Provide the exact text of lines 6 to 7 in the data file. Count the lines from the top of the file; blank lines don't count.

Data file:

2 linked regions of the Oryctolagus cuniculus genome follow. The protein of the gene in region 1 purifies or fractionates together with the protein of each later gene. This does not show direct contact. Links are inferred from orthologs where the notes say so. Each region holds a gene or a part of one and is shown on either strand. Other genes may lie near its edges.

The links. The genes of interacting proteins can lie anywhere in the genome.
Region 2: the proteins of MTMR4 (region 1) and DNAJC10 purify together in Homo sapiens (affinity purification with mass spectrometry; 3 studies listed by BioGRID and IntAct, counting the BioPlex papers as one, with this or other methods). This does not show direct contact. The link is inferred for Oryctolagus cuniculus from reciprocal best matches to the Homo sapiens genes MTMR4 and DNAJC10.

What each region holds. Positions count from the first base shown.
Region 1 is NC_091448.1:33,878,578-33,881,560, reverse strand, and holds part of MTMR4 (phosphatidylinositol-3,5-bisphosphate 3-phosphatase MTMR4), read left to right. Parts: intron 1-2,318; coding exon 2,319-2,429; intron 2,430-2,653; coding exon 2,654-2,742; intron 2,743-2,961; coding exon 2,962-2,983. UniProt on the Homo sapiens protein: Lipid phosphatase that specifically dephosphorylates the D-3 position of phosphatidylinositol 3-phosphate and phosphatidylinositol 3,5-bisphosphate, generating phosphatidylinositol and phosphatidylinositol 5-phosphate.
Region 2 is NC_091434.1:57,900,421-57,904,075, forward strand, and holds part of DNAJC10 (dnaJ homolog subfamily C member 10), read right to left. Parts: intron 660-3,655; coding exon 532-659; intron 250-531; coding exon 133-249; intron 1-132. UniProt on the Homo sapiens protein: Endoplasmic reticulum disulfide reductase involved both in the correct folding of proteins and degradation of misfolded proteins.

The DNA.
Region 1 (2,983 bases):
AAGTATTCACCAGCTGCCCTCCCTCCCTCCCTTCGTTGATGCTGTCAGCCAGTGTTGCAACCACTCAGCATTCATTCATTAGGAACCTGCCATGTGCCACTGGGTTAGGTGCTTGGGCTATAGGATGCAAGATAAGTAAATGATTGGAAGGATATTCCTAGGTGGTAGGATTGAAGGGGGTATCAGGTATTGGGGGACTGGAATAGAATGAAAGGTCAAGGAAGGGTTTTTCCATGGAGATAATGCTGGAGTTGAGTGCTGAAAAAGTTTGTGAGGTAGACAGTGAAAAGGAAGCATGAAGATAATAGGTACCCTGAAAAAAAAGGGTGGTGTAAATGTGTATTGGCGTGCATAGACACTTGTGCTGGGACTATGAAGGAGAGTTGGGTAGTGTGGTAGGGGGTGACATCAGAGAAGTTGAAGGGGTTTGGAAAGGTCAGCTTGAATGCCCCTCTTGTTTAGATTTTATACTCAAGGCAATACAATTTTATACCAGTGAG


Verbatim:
Region 2 is NC_091434.1:57,900,421-57,904,075, forward strand, and holds part of DNAJC10 (dnaJ homolog subfamily C member 10), read right to left. Parts: intron 660-3,655; coding exon 532-659; intron 250-531; coding exon 133-249; intron 1-132. UniProt on the Homo sapiens protein: Endoplasmic reticulum disulfide reductase involved both in the correct folding of proteins and degradation of misfolded proteins.

The DNA.